Learn To Play: Diminished Chords

Chord progressions by themselves are generally pretty boring. Without an interesting melody, textural accents or a strong vocal performance, the chord changes acting behind a tune are like set pieces in a theater changing every act without any actors or dialogue. Add in the right emotional or melodic narrative on top, and a stale I-IV-V or ii-V-I progression seems endlessly fulfilling.

There are ways to make chord progressions themselves more interesting, more satisfying and more open to harmonic action. If you've ever listened closely to a Beatles or Elliott Smith song, or paid attention to the backing of most jazz tunes, you know what we're talking about. One way to liven up a progression is to use diminished chords to connect more common chord patterns.

Diminished Chords

A diminished triad is simply a minor third stacked on a minor third. It's like a minor triad but with the fifth knocked down a half step. For this reason, diminished triads are sometimes called minor flat five chords. You can add a seventh on top for a more jazzy feel, but the fundamental color of a diminished chord is expectant, uncertain, yearning for resolution. This makes them great for getting from one chord to another while adding a bit of unexpected movement and momentum.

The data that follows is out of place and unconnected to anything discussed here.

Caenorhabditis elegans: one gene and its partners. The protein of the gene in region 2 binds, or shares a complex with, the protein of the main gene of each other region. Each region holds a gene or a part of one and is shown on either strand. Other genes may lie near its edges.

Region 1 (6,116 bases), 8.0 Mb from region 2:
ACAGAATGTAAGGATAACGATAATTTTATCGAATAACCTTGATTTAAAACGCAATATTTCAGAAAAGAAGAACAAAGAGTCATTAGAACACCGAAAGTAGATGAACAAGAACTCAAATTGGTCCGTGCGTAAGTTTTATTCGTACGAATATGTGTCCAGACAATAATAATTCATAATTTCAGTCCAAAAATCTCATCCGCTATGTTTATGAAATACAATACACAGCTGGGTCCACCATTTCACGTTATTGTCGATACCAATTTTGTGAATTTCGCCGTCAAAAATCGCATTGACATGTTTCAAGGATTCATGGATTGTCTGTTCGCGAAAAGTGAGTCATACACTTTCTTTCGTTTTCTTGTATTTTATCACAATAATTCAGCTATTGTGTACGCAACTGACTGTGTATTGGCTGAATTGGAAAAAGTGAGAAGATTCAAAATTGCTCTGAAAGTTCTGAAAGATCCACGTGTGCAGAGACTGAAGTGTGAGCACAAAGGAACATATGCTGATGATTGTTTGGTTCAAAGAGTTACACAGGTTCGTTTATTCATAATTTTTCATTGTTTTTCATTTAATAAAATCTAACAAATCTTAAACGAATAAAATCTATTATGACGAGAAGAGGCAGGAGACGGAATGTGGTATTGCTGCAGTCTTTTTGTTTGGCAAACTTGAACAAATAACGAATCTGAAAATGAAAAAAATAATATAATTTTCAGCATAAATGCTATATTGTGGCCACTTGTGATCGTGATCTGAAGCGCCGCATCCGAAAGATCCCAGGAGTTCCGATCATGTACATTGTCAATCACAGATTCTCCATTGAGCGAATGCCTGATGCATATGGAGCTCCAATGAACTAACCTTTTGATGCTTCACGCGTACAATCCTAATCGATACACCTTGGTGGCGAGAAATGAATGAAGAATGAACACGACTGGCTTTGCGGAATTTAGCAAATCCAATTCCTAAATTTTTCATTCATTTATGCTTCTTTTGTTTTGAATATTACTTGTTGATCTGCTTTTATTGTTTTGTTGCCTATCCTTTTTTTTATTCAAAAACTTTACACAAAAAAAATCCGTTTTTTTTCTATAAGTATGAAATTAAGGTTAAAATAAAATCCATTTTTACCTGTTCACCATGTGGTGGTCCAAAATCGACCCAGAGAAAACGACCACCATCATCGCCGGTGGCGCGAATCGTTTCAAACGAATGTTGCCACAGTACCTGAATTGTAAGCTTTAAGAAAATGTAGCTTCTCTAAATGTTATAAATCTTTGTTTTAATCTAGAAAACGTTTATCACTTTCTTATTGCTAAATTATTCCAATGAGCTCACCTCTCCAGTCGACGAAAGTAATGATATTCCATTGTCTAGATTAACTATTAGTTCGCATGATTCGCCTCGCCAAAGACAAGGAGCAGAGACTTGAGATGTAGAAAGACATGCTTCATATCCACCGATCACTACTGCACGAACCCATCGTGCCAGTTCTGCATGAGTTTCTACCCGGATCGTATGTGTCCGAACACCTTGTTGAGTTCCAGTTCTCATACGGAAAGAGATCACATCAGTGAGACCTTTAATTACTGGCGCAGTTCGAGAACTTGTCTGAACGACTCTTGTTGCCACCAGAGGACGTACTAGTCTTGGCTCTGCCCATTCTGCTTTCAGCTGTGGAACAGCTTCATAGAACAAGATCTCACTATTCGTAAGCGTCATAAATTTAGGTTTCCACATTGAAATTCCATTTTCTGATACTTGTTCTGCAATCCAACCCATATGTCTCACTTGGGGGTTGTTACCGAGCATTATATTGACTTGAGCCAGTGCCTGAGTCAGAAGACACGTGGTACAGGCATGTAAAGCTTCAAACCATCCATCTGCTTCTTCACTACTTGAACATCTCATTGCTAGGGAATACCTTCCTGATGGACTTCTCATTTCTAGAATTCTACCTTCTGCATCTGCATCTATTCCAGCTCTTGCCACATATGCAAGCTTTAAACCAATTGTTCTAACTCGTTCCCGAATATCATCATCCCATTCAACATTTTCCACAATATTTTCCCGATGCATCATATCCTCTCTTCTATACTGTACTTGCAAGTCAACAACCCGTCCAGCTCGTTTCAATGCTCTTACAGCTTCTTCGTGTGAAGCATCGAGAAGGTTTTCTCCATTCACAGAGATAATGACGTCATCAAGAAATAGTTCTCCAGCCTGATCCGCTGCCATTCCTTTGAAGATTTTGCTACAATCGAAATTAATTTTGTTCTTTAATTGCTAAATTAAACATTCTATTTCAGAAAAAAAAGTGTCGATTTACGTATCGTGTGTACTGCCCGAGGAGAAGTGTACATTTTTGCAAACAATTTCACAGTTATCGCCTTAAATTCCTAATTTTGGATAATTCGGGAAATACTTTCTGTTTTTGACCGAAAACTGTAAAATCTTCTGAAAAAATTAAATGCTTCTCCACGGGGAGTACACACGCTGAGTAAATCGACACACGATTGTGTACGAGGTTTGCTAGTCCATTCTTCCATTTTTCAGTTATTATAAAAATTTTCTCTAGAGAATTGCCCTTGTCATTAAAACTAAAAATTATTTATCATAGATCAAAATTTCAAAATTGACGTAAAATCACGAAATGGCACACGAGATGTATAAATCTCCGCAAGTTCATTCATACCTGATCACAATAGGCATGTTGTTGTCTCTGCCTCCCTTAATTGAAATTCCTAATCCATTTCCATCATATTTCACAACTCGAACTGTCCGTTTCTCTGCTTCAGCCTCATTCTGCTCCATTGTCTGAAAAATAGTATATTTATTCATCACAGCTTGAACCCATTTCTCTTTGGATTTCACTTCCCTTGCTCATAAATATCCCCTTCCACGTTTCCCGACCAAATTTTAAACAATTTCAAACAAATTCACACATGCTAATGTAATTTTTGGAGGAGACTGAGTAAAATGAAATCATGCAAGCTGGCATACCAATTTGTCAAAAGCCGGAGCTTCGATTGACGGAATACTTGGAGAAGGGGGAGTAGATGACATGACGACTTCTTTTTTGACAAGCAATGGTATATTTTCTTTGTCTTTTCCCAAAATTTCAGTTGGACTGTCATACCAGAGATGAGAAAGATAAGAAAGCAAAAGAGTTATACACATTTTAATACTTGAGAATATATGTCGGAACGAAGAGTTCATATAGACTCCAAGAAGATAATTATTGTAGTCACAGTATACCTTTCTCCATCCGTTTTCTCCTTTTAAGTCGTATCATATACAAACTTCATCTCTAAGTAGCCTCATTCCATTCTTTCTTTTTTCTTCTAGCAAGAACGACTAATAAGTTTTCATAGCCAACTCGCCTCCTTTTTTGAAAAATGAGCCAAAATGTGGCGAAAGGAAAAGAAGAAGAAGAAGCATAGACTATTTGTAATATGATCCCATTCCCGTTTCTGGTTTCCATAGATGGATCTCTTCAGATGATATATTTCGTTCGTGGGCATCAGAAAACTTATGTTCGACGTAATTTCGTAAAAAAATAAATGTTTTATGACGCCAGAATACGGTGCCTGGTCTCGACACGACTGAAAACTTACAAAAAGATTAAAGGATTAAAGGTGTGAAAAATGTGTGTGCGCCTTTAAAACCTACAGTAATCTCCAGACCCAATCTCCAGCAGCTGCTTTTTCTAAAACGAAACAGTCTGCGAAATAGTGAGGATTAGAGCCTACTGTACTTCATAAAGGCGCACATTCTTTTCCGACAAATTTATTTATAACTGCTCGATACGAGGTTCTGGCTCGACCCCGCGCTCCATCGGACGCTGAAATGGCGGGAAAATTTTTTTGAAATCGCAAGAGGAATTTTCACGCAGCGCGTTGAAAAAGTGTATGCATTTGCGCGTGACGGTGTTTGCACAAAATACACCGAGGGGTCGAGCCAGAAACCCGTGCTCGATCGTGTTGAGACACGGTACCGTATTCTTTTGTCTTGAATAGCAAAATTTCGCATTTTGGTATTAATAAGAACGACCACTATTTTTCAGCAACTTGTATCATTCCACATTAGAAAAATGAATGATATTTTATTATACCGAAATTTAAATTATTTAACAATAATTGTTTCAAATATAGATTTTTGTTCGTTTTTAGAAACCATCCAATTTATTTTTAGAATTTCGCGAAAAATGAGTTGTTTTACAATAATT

As a Pivot Chord

One use for diminished chords is to connect two independent progressions. This is especially useful when the end of one progression would not smoothly connect to the beginning of the next, often when it needs to resolve to a minor chord. The sample in the video above from the George Harrison tune is a perfect example.

As a Passing Chord

Another use actually works the diminished chord into the fabric of a common progression. This is especially common in jazz. In the context of a common ii-V-I progression, a passing diminished chord can provide extra suspense and movement, allowing for more interesting melodic movement.


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